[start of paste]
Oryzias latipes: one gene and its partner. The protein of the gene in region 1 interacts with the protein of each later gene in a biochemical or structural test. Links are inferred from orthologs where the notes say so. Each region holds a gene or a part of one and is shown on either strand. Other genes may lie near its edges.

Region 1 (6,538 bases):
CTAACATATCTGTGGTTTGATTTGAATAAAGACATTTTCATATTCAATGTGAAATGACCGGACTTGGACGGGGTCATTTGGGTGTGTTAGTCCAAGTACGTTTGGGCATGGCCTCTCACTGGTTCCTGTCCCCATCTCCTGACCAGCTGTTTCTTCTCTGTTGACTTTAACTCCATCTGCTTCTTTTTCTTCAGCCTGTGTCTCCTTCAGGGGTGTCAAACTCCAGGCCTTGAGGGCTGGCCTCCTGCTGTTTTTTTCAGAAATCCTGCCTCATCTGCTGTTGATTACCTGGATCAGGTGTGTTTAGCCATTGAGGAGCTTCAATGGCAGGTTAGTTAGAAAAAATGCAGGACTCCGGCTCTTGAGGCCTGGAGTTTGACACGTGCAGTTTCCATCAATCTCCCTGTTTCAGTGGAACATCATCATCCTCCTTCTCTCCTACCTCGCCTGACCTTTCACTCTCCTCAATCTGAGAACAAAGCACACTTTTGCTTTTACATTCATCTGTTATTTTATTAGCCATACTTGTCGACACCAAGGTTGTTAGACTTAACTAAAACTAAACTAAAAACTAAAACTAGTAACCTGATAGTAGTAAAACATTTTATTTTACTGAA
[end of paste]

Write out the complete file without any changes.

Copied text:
Oryzias latipes: one gene and its partner. The protein of the gene in region 1 interacts with the protein of each later gene in a biochemical or structural test. Links are inferred from orthologs where the notes say so. Each region holds a gene or a part of one and is shown on either strand. Other genes may lie near its edges.

Region 1 (6,538 bases):
CTAACATATCTGTGGTTTGATTTGAATAAAGACATTTTCATATTCAATGTGAAATGACCGGACTTGGACGGGGTCATTTGGGTGTGTTAGTCCAAGTACGTTTGGGCATGGCCTCTCACTGGTTCCTGTCCCCATCTCCTGACCAGCTGTTTCTTCTCTGTTGACTTTAACTCCATCTGCTTCTTTTTCTTCAGCCTGTGTCTCCTTCAGGGGTGTCAAACTCCAGGCCTTGAGGGCTGGCCTCCTGCTGTTTTTTTCAGAAATCCTGCCTCATCTGCTGTTGATTACCTGGATCAGGTGTGTTTAGCCATTGAGGAGCTTCAATGGCAGGTTAGTTAGAAAAAATGCAGGACTCCGGCTCTTGAGGCCTGGAGTTTGACACGTGCAGTTTCCATCAATCTCCCTGTTTCAGTGGAACATCATCATCCTCCTTCTCTCCTACCTCGCCTGACCTTTCACTCTCCTCAATCTGAGAACAAAGCACACTTTTGCTTTTACATTCATCTGTTATTTTATTAGCCATACTTGTCGACACCAAGGTTGTTAGACTTAACTAAAACTAAACTAAAAACTAAAACTAGTAACCTGATAGTAGTAAAACATTTTATTTTACTGAA